Baptism of a 10-year-old

I was asked this weekend, and I don’t know the answer. Can a 10 year old be baptized without classes? I remember in 6th grade, a girl came to our school and went through RCIA. But, what about a 10-year-old, Fifth grader? Would she have to go through RCIA or something similar?

Ask your Preist :slight_smile:

He may have to go through some classes, because he has passed the age of reason, and so did the girl in the 6th grade, obviously.

As Nick said, this is something to ask your priest. Since she would most likely also be making her First Holy Communion at the same time (or close to it), this would necessitate some instruction for her; parishes have classes for those older children who have not yet made their First Holy Communion.

My daughter was 10 when she was baptized and made her first communion. She went through RCIC.

If the child is a normal child they would have the use of reason and would be required by Canon Law to participate in the RCIA process and be Baptized,
Confirmed and receive the First Holy Communion at the Easter Vigil. Now if the child had not attained the use of reason then they would be considered an infant when it comes to Baptism. SO not only the physical age but also the mental age must be considered.

anyone over the age of reason (about 7) is considered an adult for the purposes of the sacraments of initiation - Baptism, Confirmation and Eucharist, which are the Rites of Christian Initiation, along with the other liturgical rites which punctuate the process leading up to initiation.

This person must go through a period of inquiry and initial evangelization, a period of the catechumentate, the period of purification and enlightenment (usually Lent), and initiation at the Easter Vigil (or another suitable Sunday Mass for good pastoral reason). The priest who baptizes such an adult has the faculty to confirm, and must confirm.
The first period is the most flexible, and can take any length of time and ends with the Rite of Acceptance into the Order of the Catechumenate when the person is able to make the statements that are part of that right, namely that they are seeking Faith and what Christ promises to those who belong to His Church.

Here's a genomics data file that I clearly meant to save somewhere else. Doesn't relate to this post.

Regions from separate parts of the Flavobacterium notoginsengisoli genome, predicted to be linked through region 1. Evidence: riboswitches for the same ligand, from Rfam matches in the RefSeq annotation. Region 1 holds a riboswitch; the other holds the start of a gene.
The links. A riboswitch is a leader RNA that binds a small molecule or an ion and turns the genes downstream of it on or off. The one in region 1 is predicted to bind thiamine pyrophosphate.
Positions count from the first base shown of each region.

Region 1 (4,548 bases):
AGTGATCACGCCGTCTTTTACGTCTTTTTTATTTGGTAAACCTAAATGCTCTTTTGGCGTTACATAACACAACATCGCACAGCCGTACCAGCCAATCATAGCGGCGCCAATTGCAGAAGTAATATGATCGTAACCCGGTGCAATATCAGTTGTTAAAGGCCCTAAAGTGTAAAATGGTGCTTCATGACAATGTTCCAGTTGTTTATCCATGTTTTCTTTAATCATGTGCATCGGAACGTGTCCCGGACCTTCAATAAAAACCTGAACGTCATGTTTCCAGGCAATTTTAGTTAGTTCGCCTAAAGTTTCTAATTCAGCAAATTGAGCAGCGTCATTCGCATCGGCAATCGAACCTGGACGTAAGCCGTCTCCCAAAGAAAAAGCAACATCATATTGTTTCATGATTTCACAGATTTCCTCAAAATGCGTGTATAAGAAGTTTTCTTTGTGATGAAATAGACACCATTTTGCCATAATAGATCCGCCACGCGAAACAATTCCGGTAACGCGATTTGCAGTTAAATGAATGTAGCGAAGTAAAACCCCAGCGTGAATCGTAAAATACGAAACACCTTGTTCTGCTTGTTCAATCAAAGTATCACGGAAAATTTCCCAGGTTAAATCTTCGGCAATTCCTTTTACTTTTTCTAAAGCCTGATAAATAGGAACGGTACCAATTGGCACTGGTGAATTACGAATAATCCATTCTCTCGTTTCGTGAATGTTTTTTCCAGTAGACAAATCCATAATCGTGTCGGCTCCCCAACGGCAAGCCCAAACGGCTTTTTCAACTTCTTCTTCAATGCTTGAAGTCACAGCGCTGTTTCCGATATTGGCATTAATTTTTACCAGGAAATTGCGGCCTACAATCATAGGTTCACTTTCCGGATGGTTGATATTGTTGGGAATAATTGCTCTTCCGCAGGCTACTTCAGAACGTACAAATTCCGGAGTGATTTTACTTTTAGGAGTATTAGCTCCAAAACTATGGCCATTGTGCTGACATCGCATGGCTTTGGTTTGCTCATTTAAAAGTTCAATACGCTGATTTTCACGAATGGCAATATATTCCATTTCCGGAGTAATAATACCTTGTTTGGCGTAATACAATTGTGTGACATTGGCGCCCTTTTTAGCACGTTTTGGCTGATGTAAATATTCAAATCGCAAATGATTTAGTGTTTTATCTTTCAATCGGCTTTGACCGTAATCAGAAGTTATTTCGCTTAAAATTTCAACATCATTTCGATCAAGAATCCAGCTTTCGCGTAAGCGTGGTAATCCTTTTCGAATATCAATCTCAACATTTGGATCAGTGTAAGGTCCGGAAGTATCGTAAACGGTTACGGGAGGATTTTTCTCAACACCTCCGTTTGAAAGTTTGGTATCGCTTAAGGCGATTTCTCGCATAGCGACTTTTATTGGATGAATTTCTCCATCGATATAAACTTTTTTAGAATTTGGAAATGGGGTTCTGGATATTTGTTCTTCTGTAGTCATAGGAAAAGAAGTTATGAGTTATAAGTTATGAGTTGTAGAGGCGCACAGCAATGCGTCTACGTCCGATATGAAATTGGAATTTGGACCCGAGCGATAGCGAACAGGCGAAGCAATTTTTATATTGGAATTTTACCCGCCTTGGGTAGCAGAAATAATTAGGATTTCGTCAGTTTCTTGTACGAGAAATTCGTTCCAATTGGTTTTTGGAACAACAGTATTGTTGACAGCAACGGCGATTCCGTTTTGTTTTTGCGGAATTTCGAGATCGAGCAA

the catechumenate also lasts as long as is necessary for the individual to know and understand what he will be assenting to when he makes his profession of faith at Confirmation. It should be at least one year, from right after Easter until the beginning of the following Lent. Lent is marked by the Rite of Election, when the catechumens are welcomed by the Bishop and begin the final period of intense preparation. Lent is also marked by several minor rites: scrutinies, exorcisms and presentations.

The initiation itself is the sacraments of the Easter Vigil.

Children are prepared and guided through this process the same way as unbaptized adults, in a manner suitable to their age and understanding, through the Children’s Catechumenate.

Br. Rich,

Canon Law does not require RCIA, but rather ‘suitable instruction’, this can be any form that has been approved by the Ordinary. This may include individual classes, or even an examiniation by the pastor to see if the child has already been adequately instructed by their parents

While it is customary to recieve catechumens into the Church at Easter Vigil, that date is not mandated by Canon Law, and catechumens may be recieved into the Church throughout the year.

yes, canon law does require RCIA, that is, the Rites of Christian Initiation for Adults. “suitable instruction” and preparation is part of the process, but the rites themselves and the fact that for adults all three sacraments of initiation must be conferred at the same celebration, is clearly law. Refer to the statutes on RCIA. the manner, form, and length of time for the instruction part of the process can vary, but not at the discretion of the RCIA director, DRE, or pastor. The US Bishops (and I assume bishops of other countries) have established a national statute for RCIA so that is what we use. Please separate the Rites from the catechetical portion of the preparation for the rites.

What is not supposed to happen for a child over the age of reason is that she is baptized but not confirmed and given first communion at the same time. That is the most common abuse of the RCIA process.

I dont doubt you but can you give me the link to Canon Law regarding RCIA…I have not been able to find it here (vatican.va/archive/ENG1104/_INDEX.HTM)

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